A coalition of 20 environmental groups took to the airwaves today in their escalating pushback against a $7 billion Canadian oil sands pipeline, launching a two-week ad campaign urging President Obama to "prevent the next oil disaster" by rejecting a permit for the project.
The green groups' ad buy, which includes time on three cable TV networks as well as online and Washington-area radio spots, is the latest volley in their increasingly coordinated effort to make the proposed Keystone XL pipeline a poster child for environmental risk in the wake of the recent Gulf of Mexico oil spill.
The commercial begins with a direct address to Obama: "You couldn't prevent the disaster in the Gulf," a narrator intones before asking the president to nix the Keystone XL project and charging that the pipeline would imperil "the Midwest's most important drinking water source."
The oil line would run for nearly 2,000 miles across six U.S. states, shipping upward of half a million barrels per day of crude from the Canadian oil sands to Gulf Coast refineries.
That Canadian crude is estimated by U.S. EPA to be more than 80 percent more carbon-intensive than conventional oil on a life-cycle basis, making Keystone XL anathema to environmentalists.
"This is a major piece of infrastructure that would lock us into dirty oil for decades," Kenny Bruno, campaign coordinator for Corporate Ethics International, said in an interview. "The Obama administration said we need to break our addiction [to oil] ... this pipeline would be the proverbial two steps back."
Bruno also directs the No Tar Sands Oil campaign, the alliance of 20 groups behind the new $200,000-plus ad push. The ads come as member groups in the coalition, which includes the Natural Resources Defense Council, National Wildlife Federation and Sierra Club, continue to roll out reports of their own aimed at heightening public awareness of the potential downside to the pipeline (Greenwire, Nov. 29).
But Keystone XL continues to command support from newly ascendant Republicans on Capitol Hill and in the Obama White House. Secretary of State Hillary Rodham Clinton, whose department is set to decide early next year whether to allow the pipeline to cross the northern border, said last month that she is "inclined to" sign off on the project.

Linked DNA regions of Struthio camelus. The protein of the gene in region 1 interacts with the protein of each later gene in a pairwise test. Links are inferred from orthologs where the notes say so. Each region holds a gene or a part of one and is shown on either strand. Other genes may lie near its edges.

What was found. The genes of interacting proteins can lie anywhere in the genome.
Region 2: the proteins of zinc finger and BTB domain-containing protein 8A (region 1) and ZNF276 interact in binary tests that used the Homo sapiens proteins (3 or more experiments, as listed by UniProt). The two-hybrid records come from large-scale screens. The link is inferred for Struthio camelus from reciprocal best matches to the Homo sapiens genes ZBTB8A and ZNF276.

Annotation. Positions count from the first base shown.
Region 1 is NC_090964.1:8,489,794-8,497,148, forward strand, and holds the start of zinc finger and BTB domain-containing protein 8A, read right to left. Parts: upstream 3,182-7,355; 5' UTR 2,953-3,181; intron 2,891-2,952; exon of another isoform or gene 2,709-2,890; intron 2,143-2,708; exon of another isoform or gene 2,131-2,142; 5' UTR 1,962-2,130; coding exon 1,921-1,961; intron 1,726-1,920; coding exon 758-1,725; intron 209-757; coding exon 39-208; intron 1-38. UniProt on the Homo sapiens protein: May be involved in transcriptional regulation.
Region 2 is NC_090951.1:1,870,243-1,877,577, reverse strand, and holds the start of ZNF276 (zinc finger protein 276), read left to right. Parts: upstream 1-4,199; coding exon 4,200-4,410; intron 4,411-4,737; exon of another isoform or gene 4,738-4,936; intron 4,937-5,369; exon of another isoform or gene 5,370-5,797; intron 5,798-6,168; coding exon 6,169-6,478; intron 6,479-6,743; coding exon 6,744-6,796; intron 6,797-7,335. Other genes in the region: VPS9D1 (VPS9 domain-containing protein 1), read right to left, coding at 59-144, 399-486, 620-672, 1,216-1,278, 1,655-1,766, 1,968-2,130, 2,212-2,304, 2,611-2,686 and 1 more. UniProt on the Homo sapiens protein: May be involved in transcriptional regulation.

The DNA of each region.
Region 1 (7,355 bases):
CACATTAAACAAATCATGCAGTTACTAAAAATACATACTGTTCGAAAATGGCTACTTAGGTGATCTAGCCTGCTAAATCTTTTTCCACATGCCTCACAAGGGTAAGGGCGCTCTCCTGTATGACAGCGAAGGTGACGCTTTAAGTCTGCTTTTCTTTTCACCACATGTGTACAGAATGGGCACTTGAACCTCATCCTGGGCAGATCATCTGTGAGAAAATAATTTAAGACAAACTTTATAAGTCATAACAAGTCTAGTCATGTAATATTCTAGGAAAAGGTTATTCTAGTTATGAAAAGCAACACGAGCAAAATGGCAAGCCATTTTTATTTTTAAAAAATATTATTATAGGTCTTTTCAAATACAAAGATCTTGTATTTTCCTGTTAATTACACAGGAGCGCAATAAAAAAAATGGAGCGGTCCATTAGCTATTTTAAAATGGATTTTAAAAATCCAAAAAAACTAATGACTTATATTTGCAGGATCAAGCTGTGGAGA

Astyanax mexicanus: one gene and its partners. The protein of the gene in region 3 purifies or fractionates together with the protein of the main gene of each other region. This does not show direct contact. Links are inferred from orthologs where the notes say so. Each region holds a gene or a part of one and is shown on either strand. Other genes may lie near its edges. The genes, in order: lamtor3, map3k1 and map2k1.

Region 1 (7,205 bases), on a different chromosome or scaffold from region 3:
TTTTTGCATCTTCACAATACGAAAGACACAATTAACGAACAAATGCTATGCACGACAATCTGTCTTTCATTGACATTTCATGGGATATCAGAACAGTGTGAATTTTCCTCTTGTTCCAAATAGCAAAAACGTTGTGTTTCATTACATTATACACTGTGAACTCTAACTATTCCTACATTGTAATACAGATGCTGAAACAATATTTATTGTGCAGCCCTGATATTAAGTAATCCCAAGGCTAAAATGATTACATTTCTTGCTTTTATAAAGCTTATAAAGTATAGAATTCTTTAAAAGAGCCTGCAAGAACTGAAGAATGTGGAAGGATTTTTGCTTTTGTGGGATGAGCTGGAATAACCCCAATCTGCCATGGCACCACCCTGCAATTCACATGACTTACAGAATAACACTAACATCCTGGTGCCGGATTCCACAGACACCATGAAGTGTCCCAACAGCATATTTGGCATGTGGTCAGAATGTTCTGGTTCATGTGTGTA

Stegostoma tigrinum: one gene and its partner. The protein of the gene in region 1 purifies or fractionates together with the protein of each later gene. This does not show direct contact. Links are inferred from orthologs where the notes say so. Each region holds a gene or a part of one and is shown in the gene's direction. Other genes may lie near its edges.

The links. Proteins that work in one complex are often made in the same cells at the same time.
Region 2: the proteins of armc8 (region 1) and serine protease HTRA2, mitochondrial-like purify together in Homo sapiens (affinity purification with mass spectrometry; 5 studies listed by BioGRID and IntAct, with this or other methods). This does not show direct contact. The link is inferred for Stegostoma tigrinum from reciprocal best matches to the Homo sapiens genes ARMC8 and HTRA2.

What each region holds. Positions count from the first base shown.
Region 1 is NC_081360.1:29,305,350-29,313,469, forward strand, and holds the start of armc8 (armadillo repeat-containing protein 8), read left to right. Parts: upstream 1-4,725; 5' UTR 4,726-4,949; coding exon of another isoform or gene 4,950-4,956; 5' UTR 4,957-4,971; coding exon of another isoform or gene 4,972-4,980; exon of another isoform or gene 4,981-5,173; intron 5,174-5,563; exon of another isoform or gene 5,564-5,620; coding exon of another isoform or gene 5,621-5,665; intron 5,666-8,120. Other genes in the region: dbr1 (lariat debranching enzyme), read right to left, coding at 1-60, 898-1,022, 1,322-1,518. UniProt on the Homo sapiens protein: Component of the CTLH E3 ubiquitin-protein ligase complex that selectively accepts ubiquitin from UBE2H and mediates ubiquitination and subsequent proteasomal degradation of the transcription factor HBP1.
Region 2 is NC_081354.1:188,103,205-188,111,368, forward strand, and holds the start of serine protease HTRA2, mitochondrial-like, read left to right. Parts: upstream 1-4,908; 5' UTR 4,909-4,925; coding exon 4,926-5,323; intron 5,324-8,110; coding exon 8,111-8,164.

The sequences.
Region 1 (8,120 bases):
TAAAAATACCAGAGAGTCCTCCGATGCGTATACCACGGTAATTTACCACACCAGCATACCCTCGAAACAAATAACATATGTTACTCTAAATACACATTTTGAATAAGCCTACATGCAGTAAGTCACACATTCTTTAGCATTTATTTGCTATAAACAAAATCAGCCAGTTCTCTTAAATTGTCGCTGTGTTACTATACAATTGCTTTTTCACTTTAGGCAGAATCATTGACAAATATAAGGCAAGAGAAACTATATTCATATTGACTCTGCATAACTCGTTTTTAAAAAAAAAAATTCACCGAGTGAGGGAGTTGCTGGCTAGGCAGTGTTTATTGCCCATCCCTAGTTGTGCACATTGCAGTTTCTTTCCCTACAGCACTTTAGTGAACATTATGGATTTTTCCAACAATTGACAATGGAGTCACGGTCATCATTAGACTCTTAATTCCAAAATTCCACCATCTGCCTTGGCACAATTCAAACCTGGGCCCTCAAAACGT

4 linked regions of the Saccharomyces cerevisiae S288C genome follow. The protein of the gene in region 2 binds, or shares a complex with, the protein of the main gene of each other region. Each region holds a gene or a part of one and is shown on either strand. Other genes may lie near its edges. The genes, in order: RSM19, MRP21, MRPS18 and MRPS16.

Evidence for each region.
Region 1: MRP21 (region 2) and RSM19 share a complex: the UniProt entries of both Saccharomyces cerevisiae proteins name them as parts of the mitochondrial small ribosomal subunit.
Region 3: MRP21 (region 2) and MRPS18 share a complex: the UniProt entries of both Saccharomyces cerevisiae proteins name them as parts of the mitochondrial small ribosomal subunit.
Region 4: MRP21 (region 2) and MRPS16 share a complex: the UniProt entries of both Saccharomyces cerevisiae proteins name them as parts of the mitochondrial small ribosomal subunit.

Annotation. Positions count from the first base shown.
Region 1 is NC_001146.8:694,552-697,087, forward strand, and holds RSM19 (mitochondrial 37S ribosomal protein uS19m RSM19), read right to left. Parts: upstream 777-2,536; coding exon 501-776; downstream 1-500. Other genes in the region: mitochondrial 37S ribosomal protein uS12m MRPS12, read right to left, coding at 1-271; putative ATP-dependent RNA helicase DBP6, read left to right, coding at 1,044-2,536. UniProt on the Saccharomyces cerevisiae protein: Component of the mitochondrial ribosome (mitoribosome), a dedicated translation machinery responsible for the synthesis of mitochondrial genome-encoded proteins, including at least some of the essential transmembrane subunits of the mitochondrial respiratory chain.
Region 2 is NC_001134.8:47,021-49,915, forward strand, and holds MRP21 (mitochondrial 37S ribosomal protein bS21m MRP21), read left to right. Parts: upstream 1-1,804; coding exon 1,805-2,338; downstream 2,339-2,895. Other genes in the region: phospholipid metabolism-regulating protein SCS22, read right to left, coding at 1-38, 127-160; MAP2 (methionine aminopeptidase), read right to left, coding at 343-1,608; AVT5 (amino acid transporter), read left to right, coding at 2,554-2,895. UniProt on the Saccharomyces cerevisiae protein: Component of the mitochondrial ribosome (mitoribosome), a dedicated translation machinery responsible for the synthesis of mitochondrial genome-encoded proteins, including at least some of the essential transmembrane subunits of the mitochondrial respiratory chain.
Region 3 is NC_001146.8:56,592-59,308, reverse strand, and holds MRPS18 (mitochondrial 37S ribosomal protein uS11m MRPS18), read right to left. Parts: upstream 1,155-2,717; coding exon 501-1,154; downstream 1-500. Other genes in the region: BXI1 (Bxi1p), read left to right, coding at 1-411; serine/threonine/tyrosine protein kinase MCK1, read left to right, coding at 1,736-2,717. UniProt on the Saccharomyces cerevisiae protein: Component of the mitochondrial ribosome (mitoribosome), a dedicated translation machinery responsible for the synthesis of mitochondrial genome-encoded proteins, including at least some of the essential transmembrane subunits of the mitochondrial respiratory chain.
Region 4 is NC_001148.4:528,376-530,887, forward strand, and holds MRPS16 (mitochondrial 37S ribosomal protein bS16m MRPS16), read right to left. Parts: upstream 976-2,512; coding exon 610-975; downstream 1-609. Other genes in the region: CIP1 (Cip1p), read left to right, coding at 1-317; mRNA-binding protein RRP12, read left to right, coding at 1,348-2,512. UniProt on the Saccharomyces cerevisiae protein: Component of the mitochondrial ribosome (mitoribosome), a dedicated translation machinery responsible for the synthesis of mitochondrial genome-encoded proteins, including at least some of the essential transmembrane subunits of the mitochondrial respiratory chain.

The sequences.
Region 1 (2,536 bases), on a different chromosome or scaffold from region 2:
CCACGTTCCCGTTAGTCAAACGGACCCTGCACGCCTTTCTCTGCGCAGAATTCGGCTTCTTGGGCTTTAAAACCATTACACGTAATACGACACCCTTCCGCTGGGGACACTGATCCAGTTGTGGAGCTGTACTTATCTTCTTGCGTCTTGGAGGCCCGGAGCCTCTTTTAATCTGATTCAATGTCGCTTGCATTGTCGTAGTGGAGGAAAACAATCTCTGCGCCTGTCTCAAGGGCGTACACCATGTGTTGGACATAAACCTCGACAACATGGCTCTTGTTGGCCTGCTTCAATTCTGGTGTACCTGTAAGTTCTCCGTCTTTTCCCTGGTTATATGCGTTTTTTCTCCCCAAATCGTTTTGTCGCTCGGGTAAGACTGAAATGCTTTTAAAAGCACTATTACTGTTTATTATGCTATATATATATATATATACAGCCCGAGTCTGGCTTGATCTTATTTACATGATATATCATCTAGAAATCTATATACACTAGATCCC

Bruno said Clinton's admission helped push the ad campaign into the open this week, though the spots may resume next year. "For us to wait any longer when we know the secretary is inclined to approve it -- we'd be in danger of waiting until a decision was fait accompli," he said.
Meanwhile, the pipeline's sponsor is meeting the green groups with a promotional push of its own. Calgary, Alberta-based TransCanada Corp. reached out publicly to several members of Congress during the August recess.
The company also aimed to halt a push by Sen. Mike Johanns (R-Neb.) and others in his state for a supplemental environmental review that would examine the pipeline's effect on the delicate soil of the Ogallala Aquifer -- the drinking water source cited in the environmental groups' new commercial (Greenwire, Nov. 4).
A decision is expected soon from the State Department on that potential supplemental review, which is also backed by EPA and Democratic lawmakers who are aligned against the pipeline.
Click here to watch the TV ad asking Obama to reject the pipeline project.
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